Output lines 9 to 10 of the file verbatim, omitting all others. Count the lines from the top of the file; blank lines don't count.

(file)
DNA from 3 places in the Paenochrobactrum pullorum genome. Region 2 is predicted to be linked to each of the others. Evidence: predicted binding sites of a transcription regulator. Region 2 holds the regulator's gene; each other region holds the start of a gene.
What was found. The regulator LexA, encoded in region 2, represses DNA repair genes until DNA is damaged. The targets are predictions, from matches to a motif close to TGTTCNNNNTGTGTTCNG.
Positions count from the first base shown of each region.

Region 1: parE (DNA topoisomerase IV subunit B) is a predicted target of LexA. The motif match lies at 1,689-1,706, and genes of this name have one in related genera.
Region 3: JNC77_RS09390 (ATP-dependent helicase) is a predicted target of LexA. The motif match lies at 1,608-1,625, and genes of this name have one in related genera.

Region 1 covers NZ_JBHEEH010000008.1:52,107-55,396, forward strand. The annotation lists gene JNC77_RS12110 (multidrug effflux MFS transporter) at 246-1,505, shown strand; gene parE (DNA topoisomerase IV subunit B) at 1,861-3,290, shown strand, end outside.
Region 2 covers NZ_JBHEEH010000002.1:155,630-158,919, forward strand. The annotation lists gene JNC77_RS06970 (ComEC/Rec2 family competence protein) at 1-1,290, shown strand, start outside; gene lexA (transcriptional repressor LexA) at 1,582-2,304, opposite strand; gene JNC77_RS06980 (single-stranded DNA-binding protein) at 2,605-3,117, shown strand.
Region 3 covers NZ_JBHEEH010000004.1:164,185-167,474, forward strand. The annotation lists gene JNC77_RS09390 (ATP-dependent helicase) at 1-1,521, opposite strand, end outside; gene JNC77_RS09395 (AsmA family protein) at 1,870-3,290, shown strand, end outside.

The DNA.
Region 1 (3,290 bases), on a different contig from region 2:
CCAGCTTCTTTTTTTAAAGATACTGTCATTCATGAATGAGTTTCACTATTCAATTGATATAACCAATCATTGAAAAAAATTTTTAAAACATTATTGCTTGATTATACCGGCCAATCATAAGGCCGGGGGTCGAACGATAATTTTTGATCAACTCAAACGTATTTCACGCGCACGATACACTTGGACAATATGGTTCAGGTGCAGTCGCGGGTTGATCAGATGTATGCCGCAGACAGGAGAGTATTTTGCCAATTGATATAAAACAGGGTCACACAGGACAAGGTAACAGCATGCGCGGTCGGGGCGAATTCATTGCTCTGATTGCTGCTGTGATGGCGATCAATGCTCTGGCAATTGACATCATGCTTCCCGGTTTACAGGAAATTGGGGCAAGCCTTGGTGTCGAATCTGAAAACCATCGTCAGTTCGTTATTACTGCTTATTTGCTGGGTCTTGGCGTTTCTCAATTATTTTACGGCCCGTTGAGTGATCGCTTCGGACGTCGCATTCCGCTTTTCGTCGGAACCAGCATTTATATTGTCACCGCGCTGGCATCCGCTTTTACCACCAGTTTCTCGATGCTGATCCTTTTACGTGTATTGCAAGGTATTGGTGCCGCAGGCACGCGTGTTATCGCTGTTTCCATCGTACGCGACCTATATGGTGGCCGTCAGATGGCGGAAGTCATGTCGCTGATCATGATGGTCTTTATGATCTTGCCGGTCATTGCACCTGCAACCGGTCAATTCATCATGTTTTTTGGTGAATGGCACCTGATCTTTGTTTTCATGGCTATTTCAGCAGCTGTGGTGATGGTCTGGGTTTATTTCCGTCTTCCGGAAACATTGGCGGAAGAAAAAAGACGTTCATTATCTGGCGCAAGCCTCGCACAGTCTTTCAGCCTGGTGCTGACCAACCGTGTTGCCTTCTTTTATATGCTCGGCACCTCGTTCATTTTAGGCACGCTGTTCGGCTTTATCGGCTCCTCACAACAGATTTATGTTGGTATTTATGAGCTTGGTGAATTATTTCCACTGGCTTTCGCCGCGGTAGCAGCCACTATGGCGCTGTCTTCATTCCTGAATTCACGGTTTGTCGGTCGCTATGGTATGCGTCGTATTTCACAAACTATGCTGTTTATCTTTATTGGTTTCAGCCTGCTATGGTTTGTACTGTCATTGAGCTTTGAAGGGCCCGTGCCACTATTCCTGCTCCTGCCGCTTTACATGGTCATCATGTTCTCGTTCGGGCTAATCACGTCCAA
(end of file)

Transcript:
The DNA.
Region 1 (3,290 bases), on a different contig from region 2: